South Africa is one of the countries hardest hit by COVID-19 on the African continent, and while the country’s vaccine rollout is underway — with roughly 1 in 6 people now fully vaccinated — it still has a long way to go in terms of recovering from the socio-economic impacts of the pandemic. 

Inequality in the country has been exacerbated as a result of COVID-19: over 2.2 million jobs have been lost, food insecurity has risen across the country, the increasing digital divide has cost children their access to education, and gender-based violence saw a sharp rise during the country’s lockdowns. All of this is to say that South Africa has shifted further away from being able to achieve the United Nations’ Global Goals to end extreme poverty by 2030. 

To get back on track to overcoming these inequalities and reaching these goals, it will take collaboration between the public and private sectors. Partnership between these two entities has been a running theme when it comes to pandemic recovery globally, and South Africa’s private sector has shown over the last year that it is willing to help step up to put citizens first in the face of crisis.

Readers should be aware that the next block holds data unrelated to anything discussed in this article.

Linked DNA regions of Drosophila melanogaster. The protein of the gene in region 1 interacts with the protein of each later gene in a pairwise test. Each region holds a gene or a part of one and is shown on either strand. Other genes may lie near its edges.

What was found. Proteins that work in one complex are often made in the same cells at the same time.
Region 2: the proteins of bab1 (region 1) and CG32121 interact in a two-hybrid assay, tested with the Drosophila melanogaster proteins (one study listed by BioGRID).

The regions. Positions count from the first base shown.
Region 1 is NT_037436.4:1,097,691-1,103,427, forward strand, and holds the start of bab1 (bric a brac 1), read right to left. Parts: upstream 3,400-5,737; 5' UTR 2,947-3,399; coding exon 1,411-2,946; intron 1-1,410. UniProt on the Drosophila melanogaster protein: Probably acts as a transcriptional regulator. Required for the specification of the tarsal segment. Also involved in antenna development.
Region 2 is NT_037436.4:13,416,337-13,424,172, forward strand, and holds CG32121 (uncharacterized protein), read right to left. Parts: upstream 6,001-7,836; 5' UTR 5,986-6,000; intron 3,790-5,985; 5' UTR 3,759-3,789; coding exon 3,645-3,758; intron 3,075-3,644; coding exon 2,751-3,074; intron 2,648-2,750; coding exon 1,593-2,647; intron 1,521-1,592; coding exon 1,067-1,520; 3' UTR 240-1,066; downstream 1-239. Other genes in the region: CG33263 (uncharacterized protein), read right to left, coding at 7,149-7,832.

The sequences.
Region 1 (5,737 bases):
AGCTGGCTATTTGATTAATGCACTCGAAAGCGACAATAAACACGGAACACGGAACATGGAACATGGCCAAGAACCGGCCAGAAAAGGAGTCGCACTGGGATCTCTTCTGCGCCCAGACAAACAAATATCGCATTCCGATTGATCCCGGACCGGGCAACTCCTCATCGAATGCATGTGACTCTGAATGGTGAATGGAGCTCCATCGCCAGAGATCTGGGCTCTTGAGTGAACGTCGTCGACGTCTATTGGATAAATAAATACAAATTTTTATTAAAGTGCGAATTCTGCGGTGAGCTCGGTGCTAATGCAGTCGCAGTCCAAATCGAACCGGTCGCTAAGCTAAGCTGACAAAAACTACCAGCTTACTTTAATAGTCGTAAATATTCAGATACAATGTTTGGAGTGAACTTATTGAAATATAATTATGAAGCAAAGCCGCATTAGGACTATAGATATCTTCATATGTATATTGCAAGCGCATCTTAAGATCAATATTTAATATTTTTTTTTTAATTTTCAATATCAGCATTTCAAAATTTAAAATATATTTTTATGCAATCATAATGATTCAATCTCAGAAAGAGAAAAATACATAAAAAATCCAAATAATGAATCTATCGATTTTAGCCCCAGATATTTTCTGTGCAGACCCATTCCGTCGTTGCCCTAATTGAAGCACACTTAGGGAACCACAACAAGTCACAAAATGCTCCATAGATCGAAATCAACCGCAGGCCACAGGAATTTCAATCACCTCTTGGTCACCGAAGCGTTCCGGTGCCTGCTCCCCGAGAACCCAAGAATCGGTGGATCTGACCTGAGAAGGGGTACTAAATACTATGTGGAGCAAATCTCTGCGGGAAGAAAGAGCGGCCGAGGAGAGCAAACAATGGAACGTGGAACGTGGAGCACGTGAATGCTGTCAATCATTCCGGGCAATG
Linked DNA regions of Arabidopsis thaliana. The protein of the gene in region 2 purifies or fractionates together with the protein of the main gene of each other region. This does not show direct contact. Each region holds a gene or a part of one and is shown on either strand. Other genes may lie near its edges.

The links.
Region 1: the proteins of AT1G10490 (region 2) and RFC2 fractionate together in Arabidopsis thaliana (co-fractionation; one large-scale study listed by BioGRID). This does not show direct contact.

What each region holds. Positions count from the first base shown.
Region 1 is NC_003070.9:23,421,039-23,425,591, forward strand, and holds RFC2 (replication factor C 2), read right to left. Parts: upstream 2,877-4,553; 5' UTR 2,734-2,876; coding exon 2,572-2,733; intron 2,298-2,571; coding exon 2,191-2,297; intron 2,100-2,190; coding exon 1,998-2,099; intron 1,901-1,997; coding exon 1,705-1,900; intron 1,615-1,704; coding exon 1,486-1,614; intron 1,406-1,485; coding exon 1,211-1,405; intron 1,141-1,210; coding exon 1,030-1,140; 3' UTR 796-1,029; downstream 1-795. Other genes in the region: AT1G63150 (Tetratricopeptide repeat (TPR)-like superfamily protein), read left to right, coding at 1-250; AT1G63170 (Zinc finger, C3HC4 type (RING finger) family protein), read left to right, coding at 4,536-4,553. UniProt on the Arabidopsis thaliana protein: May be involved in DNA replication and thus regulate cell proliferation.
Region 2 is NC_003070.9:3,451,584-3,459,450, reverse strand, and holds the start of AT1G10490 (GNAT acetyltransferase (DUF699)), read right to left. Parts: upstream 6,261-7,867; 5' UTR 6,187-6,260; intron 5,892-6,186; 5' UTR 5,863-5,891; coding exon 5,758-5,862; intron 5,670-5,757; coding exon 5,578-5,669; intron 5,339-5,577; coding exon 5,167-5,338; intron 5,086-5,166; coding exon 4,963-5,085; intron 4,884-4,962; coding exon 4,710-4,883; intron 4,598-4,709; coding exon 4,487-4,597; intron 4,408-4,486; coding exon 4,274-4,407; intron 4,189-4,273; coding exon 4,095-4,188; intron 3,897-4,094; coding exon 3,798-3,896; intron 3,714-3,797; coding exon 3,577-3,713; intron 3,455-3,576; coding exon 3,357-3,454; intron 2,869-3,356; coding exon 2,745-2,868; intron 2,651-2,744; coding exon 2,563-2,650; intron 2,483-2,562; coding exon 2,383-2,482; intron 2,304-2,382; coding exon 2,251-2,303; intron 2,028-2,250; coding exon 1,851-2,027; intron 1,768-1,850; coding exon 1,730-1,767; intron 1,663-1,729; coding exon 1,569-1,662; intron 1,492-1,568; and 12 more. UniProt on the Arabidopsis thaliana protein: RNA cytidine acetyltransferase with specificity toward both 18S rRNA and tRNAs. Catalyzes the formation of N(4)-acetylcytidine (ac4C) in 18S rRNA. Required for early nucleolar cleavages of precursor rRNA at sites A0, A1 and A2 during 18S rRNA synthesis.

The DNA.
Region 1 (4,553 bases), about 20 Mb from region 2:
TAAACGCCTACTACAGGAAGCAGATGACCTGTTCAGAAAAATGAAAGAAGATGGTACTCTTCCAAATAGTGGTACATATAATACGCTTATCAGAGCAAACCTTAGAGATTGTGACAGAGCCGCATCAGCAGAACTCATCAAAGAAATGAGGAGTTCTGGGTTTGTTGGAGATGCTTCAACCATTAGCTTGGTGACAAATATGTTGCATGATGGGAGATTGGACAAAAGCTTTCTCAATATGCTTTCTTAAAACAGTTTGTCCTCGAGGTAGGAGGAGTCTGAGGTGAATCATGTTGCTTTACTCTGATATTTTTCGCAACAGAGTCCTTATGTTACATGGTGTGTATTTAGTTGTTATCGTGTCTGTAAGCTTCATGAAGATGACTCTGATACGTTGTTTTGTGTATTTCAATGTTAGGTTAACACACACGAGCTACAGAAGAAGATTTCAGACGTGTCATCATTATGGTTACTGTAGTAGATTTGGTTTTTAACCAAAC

On Sept. 22, Global Citizen hosted a virtual roundtable with some of South Africa’s leaders and experts in communication technology, finance, health, and entrepreneurship in a discussion about the private sector’s role in responding to a worldwide crisis. Leading the discussion was conversation strategist and Global Citizen Fellowship Advisory Council Member, Nozipho Tshabalala. 

The conversation flowed between attendants, a discourse that was not only insightful, but offered solutions to pertinent issues that the country is facing. 

Speakers at the event included Global Citizen Regional Director, Chebet Chikumbu; Executive Head of Corporate Affairs at Multichoice, Collen Dlamini; Africa CDC’s head of policy, Benjamin Djoudalbaye; Senior Public Policy Director at CISCO, Charmaine Houvet; Executive Public Policy Director at Vodacom, Taki Netshitenzhe; and Deputy Chairperson at the Nedbank Foundation, Khensani Nobanda.